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I wanted to know why I'd been barred

Chickenshit authority at a Bend Oregon "pub"

Bend, Oregon, 2013 —

On the 5th of June, four days after I'd gotten barred from Brother Jon's Public House on Galveston Avenue, I returned to see if I could speak with the woman who had followed me down the back rampway as I was leaving, introduced herself as manager, and told me to never return.

She hadn't said why, but was adamant enough (threatening to go get the boys in the kitchen) and I was moderately intoxicated, so I'd walked away.

And I'd sent a note to the owners via conventional mail, the previous day.

But I wanted her version.

I went to the Alehouse, an expansion of the Brother Jon's brand on the corner of Greenwood and Bond, to ask there what I might be able to do. The young woman there said she'd call and talk to management at the Public House if I wanted her to, but suggested that they'd probably be reasonable if I went over there to talk.

What I encountered was more polite than reasonable.

I spoke with Lori, the general manager. She told me that she didn't really feel that I needed to speak with the woman who had barred me, the floor-manager from that Saturday evenening. Lori also told me, politely, that she was sorry but afraid that the matter was not negotiable.

But I wasn't trying to negotiate. I just wanted the version of the story as told by the woman who had barred me. Did I not remember? I remember. I wrote about my account of events, mailed it to the owners, and put it on the internet [where it will be for years.] I just wanted to know her version of what happened.

While not allowing me to speak with the person who had decided to bar me, Lori had the next-best option, the hand-written record in a book that's kept as a matter of compliance with the liquor-control commission. The woman in question had of course written her account there.

Lori read to me from this work of putative non-fiction — and (oddly) the story it told was almost exactly the same as my own.

The implication was astounding, really: I had been barred — not ejected, but barred — on a whim. Of all the shitty tattletale, juvenile, rat-fink behavior that I'd observed since my return to the States, this was the finest example yet.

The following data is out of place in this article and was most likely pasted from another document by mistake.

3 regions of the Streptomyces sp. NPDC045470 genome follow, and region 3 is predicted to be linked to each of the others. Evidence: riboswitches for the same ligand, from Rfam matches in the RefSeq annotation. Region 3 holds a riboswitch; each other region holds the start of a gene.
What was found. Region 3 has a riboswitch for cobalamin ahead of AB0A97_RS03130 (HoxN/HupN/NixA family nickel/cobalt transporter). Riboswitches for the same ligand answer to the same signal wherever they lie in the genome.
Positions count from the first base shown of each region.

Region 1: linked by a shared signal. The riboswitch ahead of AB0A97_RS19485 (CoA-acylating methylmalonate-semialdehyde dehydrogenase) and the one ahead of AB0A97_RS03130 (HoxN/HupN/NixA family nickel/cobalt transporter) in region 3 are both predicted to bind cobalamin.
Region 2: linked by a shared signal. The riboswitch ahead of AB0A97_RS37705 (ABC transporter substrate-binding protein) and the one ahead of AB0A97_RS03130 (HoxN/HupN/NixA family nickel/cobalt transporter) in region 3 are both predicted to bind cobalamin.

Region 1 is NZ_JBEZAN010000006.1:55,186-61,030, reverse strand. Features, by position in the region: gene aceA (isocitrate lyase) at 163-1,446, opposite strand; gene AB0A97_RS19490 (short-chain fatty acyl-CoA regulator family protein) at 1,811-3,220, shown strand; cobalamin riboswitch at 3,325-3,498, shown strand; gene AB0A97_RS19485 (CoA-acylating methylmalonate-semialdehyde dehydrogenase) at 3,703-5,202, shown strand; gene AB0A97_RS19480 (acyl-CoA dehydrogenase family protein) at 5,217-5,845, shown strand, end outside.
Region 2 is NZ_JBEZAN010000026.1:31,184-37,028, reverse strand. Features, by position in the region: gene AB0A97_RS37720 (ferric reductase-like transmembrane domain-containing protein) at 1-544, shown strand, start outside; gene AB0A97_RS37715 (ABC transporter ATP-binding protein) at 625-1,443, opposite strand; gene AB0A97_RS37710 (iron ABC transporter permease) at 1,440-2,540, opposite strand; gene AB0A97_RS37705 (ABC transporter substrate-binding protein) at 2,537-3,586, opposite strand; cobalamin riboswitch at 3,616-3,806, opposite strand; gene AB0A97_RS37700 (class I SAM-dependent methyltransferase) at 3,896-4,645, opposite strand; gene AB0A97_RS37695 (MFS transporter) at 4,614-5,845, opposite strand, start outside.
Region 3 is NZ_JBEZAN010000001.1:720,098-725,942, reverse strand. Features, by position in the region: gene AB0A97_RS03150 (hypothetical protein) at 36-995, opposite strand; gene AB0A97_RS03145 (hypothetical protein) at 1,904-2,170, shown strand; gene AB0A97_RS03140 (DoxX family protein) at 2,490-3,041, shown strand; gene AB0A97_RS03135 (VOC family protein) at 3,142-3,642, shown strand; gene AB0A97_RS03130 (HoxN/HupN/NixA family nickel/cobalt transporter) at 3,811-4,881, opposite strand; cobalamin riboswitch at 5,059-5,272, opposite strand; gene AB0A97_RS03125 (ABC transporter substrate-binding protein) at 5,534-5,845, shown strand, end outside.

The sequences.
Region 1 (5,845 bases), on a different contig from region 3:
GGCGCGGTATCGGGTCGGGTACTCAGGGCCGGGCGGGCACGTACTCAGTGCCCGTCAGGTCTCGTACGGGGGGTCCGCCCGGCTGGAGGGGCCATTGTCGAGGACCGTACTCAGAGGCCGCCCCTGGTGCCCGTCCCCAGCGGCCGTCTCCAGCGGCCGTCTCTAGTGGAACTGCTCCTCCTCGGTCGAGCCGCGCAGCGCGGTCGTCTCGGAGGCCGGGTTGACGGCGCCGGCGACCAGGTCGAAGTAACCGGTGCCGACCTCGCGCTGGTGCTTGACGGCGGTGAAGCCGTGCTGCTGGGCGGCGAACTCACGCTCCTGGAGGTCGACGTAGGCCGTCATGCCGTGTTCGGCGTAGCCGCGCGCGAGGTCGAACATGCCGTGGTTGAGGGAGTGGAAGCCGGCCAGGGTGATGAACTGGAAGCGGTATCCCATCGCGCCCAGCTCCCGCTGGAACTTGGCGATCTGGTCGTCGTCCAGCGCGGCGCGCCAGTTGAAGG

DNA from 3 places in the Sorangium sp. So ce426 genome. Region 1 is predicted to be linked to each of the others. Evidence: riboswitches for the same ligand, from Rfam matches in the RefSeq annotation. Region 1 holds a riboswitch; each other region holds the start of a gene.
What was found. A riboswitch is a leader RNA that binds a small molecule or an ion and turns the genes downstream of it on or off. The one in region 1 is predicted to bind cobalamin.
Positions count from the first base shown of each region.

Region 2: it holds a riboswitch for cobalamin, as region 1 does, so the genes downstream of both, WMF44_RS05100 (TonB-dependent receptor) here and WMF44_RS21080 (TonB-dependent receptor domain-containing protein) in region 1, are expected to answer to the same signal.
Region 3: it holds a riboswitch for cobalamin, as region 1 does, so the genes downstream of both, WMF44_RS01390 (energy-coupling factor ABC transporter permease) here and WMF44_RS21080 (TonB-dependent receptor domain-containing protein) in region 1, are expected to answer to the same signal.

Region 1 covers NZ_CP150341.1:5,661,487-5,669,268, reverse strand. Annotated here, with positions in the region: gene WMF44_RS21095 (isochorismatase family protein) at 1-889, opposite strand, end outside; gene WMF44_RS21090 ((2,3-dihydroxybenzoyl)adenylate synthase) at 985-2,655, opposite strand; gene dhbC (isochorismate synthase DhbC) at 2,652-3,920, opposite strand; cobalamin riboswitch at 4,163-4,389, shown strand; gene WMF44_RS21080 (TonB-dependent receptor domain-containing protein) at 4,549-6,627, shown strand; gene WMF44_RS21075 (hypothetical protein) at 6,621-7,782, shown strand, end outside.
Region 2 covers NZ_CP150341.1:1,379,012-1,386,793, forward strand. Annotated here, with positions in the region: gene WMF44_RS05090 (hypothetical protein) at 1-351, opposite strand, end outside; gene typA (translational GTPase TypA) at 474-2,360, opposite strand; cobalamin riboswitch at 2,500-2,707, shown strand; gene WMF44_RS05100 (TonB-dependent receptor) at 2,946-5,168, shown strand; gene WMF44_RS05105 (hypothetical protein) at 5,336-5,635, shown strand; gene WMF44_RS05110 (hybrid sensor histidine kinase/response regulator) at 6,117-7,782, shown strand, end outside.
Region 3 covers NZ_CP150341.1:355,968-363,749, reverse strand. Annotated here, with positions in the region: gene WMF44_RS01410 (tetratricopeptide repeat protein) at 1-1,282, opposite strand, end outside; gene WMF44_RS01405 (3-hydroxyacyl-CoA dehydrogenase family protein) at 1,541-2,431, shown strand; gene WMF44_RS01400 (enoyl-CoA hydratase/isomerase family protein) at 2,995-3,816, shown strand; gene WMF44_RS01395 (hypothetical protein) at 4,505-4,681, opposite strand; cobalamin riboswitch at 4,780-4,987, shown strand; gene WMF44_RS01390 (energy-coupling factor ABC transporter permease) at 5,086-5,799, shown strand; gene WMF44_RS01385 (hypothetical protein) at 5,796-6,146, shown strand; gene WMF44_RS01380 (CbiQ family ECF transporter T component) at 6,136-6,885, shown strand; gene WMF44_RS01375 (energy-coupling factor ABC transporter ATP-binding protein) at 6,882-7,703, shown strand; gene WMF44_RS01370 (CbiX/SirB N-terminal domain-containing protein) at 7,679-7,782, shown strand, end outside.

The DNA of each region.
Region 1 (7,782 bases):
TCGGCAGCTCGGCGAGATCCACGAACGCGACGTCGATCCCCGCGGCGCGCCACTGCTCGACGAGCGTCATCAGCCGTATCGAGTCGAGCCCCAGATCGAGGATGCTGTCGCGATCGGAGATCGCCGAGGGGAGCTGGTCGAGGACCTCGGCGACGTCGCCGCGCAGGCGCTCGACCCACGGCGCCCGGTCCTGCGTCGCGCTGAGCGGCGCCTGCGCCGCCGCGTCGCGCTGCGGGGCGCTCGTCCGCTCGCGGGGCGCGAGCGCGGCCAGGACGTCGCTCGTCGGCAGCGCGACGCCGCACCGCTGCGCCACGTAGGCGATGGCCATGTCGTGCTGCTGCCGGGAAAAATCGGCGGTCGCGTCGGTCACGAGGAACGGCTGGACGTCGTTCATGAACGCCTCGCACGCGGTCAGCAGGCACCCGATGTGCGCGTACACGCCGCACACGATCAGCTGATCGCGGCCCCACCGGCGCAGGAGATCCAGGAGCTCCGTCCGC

There was one tiny discrepancy of perspective between the story as written by [let's call her Trixie] — and also one small detail that my friend Kevin and I could not have observed.

Trixie wrote that I had gone inside upon arrival and told her where we were sitting. That was true. Her account also said that at that point I'd dismissed the importance of being seated, which is in accordance with house policy. I don't remember doing this, even implicitly, and I didn't spend enough time inside for any but the simplest conversation.

If I had spent any more than the briefest moment indoors, it would have been a good opportunity for a member of staff to correct my presumptuousness; to suggest that we wait — and that definitely didn't happen. (Maybe they wish it could have happened because somebody was waiting for that space, but nobody was — so all they could do was be pissed off about our lack of respect for their authority buzz. I don't know.)

The one small detail that Kevin and I could not have observed (and it's an important one) was that the floor manager's account said that she and the waitress had talked about speaking with us — in other words, she herself admits that they did not actually do it. They didn't say anything to us — and even their official version of the story admits this. Admits it? I don't think they even have any idea how fucked-up that is.

I pressed my one point with Lori: You talk to people. I repeated it, and repeated it again.

Lori said "she did."

But that's chickenshit. Nobody said anything to myself nor to Kevin. Nobody frowned at us, even. Then the floor manager came at me from behind as I was leaving (when Kevin had gone — and we were separated) and told me to never come back.